Efinaconazole topical solution, 10%, is a new topical antifungal with unique physicochemical properties, potent antifungal activity, and a low surface tension formulation,[14]  which are all believed instrumental in enhancing penetration and achieving clinical success. The ability of efinaconazole topical solution to penetrate the nail coated with nail polish has not been studied.

The objective of this study was to compare the in vitro nail absorption of radiolabeled efinaconazole through human nails that have been coated with cosmetic nail polish to those left uncoated.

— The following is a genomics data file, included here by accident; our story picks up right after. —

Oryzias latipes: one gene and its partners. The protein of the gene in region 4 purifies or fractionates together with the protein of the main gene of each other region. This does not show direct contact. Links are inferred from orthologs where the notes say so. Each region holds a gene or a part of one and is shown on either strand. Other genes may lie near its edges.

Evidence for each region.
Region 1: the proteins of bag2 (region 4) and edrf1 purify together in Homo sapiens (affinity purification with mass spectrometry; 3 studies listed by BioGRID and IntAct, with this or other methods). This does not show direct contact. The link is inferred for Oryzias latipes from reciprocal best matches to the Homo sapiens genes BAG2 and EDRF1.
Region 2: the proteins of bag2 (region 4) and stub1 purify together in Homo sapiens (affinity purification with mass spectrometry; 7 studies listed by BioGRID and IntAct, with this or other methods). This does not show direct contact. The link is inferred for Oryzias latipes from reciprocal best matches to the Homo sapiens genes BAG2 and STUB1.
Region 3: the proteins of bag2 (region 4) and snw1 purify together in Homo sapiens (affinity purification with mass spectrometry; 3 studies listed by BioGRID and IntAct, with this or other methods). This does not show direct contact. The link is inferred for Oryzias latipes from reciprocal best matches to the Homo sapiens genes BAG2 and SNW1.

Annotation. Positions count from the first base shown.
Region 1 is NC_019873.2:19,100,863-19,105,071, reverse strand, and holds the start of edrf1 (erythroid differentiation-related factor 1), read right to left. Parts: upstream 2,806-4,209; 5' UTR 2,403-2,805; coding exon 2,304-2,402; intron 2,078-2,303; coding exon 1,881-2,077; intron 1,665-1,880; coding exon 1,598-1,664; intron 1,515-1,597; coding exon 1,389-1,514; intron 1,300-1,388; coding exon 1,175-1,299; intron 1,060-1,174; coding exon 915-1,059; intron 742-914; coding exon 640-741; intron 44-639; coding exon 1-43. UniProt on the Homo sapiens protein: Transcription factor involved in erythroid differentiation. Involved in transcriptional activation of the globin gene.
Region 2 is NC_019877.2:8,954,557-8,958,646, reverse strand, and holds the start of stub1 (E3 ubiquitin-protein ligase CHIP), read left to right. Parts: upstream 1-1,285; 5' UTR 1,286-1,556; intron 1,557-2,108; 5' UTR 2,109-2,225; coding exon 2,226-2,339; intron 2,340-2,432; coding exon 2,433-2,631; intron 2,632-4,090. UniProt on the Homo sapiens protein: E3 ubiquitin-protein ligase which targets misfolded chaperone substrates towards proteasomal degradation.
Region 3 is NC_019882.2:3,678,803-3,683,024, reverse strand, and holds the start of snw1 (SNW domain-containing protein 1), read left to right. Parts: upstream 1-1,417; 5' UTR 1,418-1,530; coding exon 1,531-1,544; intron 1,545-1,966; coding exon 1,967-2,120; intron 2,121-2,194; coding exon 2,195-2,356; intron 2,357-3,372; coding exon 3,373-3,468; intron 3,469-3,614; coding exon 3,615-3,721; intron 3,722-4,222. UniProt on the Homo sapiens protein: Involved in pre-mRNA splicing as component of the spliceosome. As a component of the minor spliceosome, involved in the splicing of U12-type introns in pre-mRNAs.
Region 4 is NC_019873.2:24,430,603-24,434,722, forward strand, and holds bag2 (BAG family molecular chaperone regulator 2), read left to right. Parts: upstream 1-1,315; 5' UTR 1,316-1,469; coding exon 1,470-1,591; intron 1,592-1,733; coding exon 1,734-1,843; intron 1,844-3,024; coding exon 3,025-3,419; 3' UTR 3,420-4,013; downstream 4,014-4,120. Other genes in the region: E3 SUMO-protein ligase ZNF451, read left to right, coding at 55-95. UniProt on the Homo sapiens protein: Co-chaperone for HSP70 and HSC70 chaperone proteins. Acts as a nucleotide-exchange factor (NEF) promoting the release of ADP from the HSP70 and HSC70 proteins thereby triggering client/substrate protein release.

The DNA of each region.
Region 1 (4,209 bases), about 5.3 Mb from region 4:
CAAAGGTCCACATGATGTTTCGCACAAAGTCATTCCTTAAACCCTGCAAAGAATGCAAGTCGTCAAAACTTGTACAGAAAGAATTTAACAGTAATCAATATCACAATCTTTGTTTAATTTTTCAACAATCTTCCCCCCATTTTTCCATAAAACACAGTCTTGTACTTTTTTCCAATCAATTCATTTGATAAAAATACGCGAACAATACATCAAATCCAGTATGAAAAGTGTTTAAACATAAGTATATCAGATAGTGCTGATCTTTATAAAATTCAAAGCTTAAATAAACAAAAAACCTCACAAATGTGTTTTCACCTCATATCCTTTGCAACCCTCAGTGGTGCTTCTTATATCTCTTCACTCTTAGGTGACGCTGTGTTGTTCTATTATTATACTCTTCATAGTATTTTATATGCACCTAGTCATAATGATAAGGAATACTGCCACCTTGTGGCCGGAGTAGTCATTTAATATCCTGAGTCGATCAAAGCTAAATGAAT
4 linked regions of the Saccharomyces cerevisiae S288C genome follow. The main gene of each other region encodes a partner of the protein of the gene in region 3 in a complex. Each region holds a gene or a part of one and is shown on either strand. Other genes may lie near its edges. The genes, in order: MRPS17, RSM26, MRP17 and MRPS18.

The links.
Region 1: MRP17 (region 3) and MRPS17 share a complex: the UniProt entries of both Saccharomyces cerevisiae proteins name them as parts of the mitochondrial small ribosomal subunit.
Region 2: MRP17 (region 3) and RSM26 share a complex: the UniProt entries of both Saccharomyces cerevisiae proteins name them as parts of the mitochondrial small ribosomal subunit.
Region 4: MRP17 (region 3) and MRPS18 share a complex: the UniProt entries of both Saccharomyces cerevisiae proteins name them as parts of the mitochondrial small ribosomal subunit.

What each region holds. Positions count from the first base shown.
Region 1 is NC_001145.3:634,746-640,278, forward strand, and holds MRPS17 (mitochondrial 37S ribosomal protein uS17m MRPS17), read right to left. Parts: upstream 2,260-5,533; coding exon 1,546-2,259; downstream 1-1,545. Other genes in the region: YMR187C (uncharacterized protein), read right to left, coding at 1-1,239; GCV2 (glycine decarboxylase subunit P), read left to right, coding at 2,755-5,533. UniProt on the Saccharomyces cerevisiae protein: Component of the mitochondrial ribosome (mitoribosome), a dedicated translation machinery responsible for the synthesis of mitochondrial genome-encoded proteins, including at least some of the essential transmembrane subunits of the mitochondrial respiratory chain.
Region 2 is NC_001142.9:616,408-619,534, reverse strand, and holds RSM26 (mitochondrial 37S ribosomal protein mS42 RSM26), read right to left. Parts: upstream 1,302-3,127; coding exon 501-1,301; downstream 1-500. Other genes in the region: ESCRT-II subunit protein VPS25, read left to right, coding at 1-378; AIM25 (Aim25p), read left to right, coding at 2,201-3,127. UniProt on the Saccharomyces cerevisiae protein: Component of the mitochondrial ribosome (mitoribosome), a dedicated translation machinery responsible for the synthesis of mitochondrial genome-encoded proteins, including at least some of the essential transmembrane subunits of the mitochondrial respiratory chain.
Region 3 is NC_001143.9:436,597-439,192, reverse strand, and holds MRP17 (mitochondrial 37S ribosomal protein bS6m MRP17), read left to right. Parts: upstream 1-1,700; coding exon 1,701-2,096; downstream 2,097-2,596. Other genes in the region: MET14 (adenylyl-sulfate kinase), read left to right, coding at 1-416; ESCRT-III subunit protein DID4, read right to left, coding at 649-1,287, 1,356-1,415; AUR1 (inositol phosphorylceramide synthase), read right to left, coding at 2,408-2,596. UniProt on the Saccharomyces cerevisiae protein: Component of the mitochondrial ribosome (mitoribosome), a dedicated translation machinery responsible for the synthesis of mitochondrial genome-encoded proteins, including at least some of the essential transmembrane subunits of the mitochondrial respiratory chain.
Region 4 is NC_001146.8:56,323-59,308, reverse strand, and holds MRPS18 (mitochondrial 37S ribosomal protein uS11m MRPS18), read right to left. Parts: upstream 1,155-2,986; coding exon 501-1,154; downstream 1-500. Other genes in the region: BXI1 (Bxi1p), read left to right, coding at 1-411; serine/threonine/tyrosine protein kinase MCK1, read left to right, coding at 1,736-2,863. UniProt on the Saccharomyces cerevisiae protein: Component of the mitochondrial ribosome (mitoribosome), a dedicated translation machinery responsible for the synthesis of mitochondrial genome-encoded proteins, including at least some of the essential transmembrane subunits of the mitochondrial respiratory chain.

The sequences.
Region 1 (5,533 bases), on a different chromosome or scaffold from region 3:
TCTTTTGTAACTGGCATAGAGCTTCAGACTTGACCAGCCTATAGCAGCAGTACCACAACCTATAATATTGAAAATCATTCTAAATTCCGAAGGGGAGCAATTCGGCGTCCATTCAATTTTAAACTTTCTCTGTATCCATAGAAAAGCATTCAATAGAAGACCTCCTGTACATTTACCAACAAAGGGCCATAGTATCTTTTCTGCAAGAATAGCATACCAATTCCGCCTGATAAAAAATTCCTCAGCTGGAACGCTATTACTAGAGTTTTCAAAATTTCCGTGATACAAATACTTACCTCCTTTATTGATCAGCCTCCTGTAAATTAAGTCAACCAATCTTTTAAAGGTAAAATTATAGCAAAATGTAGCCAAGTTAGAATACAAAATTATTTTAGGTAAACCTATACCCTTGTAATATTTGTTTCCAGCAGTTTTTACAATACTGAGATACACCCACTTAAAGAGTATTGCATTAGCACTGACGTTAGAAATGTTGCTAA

Human cadaver thumbnails (Science Care), free of apparent disease or pathology, were obtained from multiple donors. Nail thickness range was assessed by randomly measuring the nails at multiple sites using a snap gauge micrometer. Nails were then selected by size and thickness to assure sample-to-sample consistency. Test nails were placed in Bronaugh® chambers, rinsed with saline, wiped with acetone, and allowed to dry thoroughly prior to application of nail polish using standard application procedures. They were then polished with three brands of red-colored nail polish (Dior 999 Red Royalty, Essie 488 Forever Yummy, and Revlon 550 Cherry). In addition, a set of uncoated nails was included as an untreated comparator. After application of two coats of the colored nail polish, nails dried thoroughly over the weekend at room temperature before application of one coat of (14C)-efinaconazole 5% solution (slightly overlapping for adjacent applications until the nail was entirely coated).